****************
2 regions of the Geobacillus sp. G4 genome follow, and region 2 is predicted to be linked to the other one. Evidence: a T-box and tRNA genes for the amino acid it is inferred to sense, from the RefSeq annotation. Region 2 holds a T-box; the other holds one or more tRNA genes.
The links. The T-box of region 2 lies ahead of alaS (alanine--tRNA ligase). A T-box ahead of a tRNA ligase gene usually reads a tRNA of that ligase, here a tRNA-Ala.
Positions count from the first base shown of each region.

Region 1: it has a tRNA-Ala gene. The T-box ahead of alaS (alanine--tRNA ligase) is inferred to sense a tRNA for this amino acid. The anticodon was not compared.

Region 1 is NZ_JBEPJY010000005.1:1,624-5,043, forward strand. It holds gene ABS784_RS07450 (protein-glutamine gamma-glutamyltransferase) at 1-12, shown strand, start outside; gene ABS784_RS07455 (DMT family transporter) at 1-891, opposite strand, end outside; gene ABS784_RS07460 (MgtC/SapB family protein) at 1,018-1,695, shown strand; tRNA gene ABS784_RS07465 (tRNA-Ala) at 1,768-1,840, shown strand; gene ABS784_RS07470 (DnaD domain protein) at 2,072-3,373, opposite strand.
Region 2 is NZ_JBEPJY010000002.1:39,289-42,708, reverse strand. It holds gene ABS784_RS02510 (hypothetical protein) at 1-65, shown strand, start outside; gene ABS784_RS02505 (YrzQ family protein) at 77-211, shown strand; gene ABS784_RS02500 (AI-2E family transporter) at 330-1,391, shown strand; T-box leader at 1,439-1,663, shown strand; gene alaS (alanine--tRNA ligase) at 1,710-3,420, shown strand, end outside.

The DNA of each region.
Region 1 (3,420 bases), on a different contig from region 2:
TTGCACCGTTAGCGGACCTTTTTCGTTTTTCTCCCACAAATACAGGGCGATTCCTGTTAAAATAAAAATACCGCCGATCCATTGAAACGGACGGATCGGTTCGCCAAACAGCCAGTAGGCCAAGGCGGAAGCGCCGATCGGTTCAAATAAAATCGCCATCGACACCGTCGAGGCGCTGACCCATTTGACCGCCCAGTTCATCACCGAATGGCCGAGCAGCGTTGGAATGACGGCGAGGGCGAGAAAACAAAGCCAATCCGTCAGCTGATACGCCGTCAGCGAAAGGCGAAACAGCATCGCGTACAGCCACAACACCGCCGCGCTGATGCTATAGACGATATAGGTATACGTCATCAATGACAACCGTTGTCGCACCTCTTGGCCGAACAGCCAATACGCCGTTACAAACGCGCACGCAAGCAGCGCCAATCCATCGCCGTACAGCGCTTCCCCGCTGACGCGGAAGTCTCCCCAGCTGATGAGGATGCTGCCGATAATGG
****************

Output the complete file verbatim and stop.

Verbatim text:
2 regions of the Geobacillus sp. G4 genome follow, and region 2 is predicted to be linked to the other one. Evidence: a T-box and tRNA genes for the amino acid it is inferred to sense, from the RefSeq annotation. Region 2 holds a T-box; the other holds one or more tRNA genes.
The links. The T-box of region 2 lies ahead of alaS (alanine--tRNA ligase). A T-box ahead of a tRNA ligase gene usually reads a tRNA of that ligase, here a tRNA-Ala.
Positions count from the first base shown of each region.

Region 1: it has a tRNA-Ala gene. The T-box ahead of alaS (alanine--tRNA ligase) is inferred to sense a tRNA for this amino acid. The anticodon was not compared.

Region 1 is NZ_JBEPJY010000005.1:1,624-5,043, forward strand. It holds gene ABS784_RS07450 (protein-glutamine gamma-glutamyltransferase) at 1-12, shown strand, start outside; gene ABS784_RS07455 (DMT family transporter) at 1-891, opposite strand, end outside; gene ABS784_RS07460 (MgtC/SapB family protein) at 1,018-1,695, shown strand; tRNA gene ABS784_RS07465 (tRNA-Ala) at 1,768-1,840, shown strand; gene ABS784_RS07470 (DnaD domain protein) at 2,072-3,373, opposite strand.
Region 2 is NZ_JBEPJY010000002.1:39,289-42,708, reverse strand. It holds gene ABS784_RS02510 (hypothetical protein) at 1-65, shown strand, start outside; gene ABS784_RS02505 (YrzQ family protein) at 77-211, shown strand; gene ABS784_RS02500 (AI-2E family transporter) at 330-1,391, shown strand; T-box leader at 1,439-1,663, shown strand; gene alaS (alanine--tRNA ligase) at 1,710-3,420, shown strand, end outside.

The DNA of each region.
Region 1 (3,420 bases), on a different contig from region 2:
TTGCACCGTTAGCGGACCTTTTTCGTTTTTCTCCCACAAATACAGGGCGATTCCTGTTAAAATAAAAATACCGCCGATCCATTGAAACGGACGGATCGGTTCGCCAAACAGCCAGTAGGCCAAGGCGGAAGCGCCGATCGGTTCAAATAAAATCGCCATCGACACCGTCGAGGCGCTGACCCATTTGACCGCCCAGTTCATCACCGAATGGCCGAGCAGCGTTGGAATGACGGCGAGGGCGAGAAAACAAAGCCAATCCGTCAGCTGATACGCCGTCAGCGAAAGGCGAAACAGCATCGCGTACAGCCACAACACCGCCGCGCTGATGCTATAGACGATATAGGTATACGTCATCAATGACAACCGTTGTCGCACCTCTTGGCCGAACAGCCAATACGCCGTTACAAACGCGCACGCAAGCAGCGCCAATCCATCGCCGTACAGCGCTTCCCCGCTGACGCGGAAGTCTCCCCAGCTGATGAGGATGCTGCCGATAATGG